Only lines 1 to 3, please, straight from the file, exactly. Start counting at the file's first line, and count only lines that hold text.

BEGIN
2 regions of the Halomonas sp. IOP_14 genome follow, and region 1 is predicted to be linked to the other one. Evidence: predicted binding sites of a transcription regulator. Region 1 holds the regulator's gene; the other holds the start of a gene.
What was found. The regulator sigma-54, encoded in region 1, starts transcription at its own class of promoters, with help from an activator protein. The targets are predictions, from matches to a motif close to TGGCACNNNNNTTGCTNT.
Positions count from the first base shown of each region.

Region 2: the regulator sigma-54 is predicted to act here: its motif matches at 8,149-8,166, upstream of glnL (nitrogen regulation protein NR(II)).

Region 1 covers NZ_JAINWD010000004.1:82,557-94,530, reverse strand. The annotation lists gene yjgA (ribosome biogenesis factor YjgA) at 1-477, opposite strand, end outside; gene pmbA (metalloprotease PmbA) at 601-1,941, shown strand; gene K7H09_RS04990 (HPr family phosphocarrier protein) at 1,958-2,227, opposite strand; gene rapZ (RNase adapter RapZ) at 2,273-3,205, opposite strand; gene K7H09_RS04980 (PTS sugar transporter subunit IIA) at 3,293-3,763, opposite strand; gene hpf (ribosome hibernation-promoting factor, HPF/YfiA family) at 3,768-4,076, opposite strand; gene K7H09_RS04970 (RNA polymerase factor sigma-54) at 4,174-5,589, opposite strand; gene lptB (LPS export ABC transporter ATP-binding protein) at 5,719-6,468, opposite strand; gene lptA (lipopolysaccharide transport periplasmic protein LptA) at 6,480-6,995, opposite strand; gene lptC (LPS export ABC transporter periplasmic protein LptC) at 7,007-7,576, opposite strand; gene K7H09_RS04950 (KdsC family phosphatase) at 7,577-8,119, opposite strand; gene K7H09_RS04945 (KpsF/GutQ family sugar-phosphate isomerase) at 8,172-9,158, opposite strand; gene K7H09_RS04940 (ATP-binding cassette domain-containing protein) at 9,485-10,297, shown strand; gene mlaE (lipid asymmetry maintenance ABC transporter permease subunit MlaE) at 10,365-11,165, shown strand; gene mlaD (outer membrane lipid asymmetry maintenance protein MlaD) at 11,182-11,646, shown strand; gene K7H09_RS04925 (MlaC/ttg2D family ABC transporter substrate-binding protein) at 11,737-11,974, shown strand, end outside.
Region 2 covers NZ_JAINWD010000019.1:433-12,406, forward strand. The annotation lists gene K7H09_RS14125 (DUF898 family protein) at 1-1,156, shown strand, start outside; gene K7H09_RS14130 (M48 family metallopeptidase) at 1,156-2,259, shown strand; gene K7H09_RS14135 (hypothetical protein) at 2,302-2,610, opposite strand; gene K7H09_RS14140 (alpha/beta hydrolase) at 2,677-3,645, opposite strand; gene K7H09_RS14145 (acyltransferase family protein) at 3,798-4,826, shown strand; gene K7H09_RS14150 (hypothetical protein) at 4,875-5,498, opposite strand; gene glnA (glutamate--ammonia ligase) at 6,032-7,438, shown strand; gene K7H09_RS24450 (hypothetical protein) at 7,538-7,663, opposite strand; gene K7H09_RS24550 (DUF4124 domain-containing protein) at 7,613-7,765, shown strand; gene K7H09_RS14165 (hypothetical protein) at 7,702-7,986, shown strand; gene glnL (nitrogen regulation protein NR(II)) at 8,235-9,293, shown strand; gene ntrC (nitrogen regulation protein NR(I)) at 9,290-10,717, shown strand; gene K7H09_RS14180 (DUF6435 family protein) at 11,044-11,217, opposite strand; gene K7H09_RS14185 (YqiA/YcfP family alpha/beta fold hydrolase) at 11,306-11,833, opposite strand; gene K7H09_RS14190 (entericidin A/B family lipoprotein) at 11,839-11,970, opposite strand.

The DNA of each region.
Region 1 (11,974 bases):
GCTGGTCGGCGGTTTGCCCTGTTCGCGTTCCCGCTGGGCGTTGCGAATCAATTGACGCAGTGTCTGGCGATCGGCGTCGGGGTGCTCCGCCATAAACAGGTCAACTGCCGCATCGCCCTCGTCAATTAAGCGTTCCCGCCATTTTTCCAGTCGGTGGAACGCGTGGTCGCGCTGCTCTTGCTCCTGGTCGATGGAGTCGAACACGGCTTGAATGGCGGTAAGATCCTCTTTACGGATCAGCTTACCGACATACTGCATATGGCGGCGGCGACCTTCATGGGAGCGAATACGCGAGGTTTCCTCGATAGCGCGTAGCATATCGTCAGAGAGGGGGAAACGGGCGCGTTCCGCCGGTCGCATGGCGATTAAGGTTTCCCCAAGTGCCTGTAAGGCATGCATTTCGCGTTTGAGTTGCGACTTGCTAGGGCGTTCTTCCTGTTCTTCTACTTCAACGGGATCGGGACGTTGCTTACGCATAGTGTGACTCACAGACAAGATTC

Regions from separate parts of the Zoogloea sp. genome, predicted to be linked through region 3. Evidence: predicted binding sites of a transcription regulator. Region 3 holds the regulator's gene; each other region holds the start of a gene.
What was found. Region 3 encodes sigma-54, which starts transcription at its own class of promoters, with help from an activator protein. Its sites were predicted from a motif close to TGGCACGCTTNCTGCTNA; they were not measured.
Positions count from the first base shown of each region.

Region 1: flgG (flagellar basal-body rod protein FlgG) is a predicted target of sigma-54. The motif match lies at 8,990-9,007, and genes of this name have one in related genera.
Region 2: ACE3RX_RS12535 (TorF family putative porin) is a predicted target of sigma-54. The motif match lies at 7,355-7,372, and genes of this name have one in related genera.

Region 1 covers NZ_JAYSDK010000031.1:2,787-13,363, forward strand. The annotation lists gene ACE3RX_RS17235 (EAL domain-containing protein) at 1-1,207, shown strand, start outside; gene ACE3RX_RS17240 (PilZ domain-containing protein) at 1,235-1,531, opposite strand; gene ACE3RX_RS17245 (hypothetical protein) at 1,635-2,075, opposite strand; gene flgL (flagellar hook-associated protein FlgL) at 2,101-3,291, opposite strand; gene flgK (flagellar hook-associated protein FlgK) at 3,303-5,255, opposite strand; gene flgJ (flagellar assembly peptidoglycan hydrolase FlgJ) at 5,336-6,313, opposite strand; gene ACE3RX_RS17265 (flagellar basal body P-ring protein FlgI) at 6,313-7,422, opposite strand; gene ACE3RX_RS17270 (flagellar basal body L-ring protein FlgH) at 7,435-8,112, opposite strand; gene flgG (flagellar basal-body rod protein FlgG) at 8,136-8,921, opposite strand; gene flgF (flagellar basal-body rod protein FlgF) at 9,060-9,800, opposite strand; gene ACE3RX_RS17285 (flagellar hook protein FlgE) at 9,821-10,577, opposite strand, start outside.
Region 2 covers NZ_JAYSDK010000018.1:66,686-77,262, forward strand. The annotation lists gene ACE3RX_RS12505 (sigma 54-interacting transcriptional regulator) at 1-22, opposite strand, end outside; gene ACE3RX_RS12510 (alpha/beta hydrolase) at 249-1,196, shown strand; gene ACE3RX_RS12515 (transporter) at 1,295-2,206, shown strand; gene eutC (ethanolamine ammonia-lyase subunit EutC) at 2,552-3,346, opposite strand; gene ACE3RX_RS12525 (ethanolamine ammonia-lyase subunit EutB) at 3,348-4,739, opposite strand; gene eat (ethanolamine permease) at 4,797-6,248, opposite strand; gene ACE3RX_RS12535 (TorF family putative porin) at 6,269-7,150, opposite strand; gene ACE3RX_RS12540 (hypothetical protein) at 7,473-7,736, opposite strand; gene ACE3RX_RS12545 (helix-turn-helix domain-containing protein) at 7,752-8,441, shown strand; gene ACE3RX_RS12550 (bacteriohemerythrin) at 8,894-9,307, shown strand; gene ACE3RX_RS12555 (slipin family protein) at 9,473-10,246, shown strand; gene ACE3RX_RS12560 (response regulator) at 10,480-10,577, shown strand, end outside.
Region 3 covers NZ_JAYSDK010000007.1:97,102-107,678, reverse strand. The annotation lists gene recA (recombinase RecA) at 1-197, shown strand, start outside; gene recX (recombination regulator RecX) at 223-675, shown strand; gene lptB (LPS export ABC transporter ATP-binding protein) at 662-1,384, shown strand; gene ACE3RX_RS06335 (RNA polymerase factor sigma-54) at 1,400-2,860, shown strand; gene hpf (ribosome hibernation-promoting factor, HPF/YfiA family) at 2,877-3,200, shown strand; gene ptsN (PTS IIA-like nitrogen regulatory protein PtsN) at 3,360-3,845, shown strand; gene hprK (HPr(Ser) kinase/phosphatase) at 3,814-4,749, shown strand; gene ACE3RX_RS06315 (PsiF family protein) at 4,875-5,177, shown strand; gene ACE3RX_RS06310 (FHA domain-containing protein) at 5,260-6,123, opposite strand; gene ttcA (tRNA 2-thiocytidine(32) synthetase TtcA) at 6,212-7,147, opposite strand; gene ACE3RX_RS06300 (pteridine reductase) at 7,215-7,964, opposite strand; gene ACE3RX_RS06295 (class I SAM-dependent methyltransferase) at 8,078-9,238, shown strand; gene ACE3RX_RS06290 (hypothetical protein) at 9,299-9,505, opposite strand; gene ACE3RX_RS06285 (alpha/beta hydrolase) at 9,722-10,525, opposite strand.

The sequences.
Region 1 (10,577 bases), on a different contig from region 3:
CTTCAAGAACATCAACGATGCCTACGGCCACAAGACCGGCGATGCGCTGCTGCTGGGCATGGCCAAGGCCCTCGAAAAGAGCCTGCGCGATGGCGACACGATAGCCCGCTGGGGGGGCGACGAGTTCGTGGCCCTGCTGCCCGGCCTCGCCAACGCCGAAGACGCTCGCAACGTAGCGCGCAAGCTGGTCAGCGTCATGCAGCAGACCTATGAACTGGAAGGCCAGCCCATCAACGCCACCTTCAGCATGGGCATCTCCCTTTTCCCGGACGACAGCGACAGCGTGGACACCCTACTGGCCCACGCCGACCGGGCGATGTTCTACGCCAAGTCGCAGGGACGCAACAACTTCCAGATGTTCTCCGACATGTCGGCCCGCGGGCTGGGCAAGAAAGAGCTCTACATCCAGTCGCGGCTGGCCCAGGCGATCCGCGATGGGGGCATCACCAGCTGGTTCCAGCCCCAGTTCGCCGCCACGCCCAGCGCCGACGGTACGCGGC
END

2 regions of the Halomonas sp. IOP_14 genome follow, and region 1 is predicted to be linked to the other one. Evidence: predicted binding sites of a transcription regulator. Region 1 holds the regulator's gene; the other holds the start of a gene.
What was found. The regulator sigma-54, encoded in region 1, starts transcription at its own class of promoters, with help from an activator protein. The targets are predictions, from matches to a motif close to TGGCACNNNNNTTGCTNT.
Positions count from the first base shown of each region.